Here are a few favorites from that first roll of XP2. I should mention that I rated the film at ISO 200 after reading a lot of posts on the Internet. There is a lot of latitude in this film for over exposure so opening it up that extra stop helps to pull in more shadow detail. It seemed to work. Enjoy a few sights along some Texas back roads.

CineStill 50 - A Small Town Test

I spent one recent Sunday afternoon testing a couple of new things - an Olympus XA 2 and a roll of CineStill 50 35mm color negative film. The CineStill film is something I've been wanting to try for a while now. This is Kodak Vision 3 motion picture film that is used to film movies, albeit the use of film is kind of a rarity these days in Hollywood. This type of film has an anti-halation backing layer called Remjet that would ordinarily make it very difficult to process. CineStill has had the Remjet removed so that it can be processed like any ordinary C-41 film. Very cool!

The 50 ISO rated daylight balanced CineStill is perfect for our bright sunny days in my part of Texas. I've read where people even recommend overexposing it at ISO 25. For my first outing I decided to keep it at box speed. I was a little nervous shooting it in the untested XA 2 since CineStill is a little expensive (I think I paid about $11 for a roll.) Since the camera seemed to be in good working order with what appeared to be new light seals I took the gamble and it paid off. I was hoping to have a combination that got me rich yet muted colors with minimal effort on my part. Shooting with the XA 2 I got exactly that. All I had to do was guesstimate distance to select one of 3 focus options on the XA 2 and frame my shot. The amazing latitude of the film took care of the rest.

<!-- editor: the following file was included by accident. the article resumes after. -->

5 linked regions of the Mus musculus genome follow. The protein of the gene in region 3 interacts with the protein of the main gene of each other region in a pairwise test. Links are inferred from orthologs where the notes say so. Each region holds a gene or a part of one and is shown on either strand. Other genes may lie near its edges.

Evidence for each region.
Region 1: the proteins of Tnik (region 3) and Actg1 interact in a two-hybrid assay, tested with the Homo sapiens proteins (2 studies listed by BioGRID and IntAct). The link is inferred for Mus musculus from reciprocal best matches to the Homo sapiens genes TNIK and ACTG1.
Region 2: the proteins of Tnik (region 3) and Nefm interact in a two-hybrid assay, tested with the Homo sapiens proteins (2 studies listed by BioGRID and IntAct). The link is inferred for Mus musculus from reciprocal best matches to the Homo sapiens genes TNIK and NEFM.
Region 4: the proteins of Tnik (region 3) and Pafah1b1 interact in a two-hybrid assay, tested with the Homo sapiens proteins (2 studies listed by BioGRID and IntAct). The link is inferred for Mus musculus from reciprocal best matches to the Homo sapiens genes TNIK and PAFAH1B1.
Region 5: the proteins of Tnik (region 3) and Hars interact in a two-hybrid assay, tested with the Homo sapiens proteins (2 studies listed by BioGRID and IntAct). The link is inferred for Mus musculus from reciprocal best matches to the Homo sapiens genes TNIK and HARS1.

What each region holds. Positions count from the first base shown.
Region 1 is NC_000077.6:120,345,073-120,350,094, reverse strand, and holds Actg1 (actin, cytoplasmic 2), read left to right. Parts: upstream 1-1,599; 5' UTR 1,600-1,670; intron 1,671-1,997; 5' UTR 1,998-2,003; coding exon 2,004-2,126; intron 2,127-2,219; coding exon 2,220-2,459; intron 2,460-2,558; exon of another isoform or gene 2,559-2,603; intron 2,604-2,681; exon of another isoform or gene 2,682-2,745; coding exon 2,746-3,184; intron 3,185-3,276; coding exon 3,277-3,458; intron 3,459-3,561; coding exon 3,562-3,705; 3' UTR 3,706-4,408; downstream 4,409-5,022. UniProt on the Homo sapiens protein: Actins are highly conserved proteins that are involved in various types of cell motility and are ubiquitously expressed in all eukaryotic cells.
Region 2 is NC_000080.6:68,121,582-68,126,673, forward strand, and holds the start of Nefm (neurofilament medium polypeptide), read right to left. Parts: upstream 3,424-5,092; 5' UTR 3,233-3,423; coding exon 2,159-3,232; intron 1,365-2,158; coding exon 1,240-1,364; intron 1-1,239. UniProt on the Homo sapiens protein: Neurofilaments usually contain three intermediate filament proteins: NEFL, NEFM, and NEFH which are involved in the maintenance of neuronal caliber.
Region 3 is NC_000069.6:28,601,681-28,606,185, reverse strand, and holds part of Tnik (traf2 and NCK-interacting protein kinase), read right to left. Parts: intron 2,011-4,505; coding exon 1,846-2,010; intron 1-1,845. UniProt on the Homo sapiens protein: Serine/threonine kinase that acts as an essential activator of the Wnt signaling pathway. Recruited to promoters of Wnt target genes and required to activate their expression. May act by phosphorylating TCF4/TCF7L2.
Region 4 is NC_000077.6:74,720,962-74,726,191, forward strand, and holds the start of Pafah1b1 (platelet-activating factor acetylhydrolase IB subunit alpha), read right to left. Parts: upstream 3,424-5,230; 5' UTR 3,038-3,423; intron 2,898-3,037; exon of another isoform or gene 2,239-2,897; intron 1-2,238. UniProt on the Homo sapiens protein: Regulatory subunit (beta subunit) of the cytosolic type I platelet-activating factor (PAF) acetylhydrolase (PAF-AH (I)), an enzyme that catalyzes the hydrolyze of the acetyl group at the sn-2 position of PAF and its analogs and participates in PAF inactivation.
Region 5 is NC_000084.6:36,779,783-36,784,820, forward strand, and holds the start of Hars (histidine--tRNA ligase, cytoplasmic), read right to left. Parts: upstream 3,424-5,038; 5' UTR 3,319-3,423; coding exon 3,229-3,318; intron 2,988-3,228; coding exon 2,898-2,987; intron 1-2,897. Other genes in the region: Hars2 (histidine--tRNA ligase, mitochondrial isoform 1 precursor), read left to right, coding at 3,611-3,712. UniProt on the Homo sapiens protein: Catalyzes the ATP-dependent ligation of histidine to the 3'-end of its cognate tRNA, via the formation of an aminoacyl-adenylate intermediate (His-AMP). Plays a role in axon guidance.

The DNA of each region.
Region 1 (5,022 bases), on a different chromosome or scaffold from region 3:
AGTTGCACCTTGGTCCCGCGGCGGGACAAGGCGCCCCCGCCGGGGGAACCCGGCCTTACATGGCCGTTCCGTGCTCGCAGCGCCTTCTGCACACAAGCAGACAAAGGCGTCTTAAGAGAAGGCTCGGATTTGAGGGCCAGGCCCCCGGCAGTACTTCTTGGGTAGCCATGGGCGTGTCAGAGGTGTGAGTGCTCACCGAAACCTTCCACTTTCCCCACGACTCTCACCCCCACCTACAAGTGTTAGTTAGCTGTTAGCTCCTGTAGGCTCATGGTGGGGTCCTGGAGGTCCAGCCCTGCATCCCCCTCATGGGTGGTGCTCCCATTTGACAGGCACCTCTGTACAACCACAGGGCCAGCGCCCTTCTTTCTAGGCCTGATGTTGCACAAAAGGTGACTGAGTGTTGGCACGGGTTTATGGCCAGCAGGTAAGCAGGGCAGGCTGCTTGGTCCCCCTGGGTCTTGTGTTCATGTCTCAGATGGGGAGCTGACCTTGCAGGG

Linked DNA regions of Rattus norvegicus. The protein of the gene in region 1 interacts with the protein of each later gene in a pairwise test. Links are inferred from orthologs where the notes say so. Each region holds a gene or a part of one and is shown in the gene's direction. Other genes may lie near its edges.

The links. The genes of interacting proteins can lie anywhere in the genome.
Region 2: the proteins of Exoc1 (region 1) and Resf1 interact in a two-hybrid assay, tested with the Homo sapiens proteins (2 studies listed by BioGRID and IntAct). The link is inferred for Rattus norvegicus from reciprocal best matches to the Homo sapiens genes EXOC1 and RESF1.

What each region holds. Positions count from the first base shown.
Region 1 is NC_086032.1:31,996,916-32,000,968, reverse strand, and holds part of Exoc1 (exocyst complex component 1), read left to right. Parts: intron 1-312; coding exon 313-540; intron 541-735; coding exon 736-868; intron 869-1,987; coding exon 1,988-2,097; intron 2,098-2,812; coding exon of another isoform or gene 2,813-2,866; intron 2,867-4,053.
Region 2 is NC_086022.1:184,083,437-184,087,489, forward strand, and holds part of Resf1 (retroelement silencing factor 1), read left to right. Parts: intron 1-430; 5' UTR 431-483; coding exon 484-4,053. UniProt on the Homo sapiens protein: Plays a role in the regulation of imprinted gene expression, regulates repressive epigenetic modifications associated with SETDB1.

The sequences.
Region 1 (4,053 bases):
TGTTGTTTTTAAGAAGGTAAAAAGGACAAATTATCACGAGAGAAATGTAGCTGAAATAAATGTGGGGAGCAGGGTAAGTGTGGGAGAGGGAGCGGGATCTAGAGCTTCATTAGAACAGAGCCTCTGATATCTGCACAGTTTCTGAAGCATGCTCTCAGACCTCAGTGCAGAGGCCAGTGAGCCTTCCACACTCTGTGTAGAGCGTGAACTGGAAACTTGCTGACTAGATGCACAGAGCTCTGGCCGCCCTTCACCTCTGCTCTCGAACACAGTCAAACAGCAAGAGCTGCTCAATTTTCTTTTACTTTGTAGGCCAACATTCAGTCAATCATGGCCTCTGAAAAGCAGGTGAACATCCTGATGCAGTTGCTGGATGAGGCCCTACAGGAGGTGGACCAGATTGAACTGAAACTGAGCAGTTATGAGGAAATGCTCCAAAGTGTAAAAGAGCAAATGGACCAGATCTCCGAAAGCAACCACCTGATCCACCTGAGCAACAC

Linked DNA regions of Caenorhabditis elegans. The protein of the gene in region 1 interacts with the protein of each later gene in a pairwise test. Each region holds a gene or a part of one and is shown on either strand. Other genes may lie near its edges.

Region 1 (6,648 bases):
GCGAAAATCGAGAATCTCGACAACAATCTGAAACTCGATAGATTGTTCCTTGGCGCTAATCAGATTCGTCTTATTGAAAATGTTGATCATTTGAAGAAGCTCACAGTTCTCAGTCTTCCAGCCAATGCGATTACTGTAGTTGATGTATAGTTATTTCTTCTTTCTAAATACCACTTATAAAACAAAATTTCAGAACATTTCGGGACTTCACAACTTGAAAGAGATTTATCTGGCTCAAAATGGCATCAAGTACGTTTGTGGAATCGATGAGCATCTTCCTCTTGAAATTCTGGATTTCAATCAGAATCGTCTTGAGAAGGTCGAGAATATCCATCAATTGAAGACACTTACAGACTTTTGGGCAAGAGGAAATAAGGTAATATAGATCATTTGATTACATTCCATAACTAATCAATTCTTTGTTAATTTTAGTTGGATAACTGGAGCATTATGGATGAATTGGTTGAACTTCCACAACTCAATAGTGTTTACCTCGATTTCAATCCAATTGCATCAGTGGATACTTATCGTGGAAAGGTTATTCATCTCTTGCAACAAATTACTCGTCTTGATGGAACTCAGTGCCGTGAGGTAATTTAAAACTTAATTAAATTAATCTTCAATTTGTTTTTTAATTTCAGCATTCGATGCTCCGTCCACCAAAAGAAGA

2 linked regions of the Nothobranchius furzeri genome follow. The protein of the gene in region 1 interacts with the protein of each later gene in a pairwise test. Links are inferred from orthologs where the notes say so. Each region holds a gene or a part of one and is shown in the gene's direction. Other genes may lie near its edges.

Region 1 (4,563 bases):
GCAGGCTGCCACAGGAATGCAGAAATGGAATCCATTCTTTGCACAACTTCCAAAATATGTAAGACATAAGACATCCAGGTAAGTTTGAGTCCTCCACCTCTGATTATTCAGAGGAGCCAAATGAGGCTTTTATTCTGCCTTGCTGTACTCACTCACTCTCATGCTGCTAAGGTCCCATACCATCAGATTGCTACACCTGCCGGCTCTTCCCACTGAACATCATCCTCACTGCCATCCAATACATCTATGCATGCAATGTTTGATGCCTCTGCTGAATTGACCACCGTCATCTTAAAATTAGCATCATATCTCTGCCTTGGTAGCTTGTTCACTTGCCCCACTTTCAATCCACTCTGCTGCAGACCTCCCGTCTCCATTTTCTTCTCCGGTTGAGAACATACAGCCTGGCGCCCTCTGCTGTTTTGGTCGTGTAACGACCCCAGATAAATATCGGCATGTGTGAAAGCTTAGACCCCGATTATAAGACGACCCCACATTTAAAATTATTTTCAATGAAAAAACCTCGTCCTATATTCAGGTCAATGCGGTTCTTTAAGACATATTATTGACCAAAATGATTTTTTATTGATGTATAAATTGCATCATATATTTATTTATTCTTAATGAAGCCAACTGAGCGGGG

As usual when testing new gear, I headed down the road into Taylor, TX then up into Granger to finish out the roll. Here are a few favorites. The only post processing of the film scans was a slight bump in contrast and clarity. Film processing and scanning was done by Austin Camera.

Olympus XA 2

I've been looking around for a small pocketable film camera for those days when I'm scooting about the back roads on my motorcycle and I don't want to be burdened with a camera bag over my shoulder. A few weeks back I stumbled on a little Olympus XA 2. The form factor is just what I wanted and I liked that it has a sliding lens cover instead of a cap. Without knowing a whole lot about this little camera I snapped it up.

This style of camera is really different for me. I tend to use my cameras primarily in full manual mode. That's not even possible on the XA 2. The only exposure control it has is the ASA (ISO) setting. The aperture and shutter speed are determined by the meter. There is no precise focus control - only a 3 position switch with icons for portrait, group, and landscape. The viewfinder is a simple window with a frame line. No through-the-lens composition here. I'm giving up a lot of control and that's outside my comfort zone. This will be an interesting and challenging camera!

The shutter button is kind of unusual on this little camera. It isn't a button so much as a pressure sensitive area. I thought it felt odd at first. The nice thing is that I had no trouble activating it even with motorcycle gloves on. One thing that is kind of annoying about the camera's operation is that when the sliding lens cover is closed the focus distance resets to the middle "group portrait" setting. That behavior got me more than once!

My XA 2 came with a flash and the original case. The flash is neat in how it attaches to the side and blends right in. I don't intend to use it so I removed it right off the bat. I intend to use this camera mostly during the day as a snapshot tool on my little motorcycle journeys and I won't need the flash for that sort of stuff. While it is all lightweight plastic, the XA 2 doesn't feel cheap. I've already had it out for a test run and the results are impressive. Photos taken with this little gem will be coming up in the next post.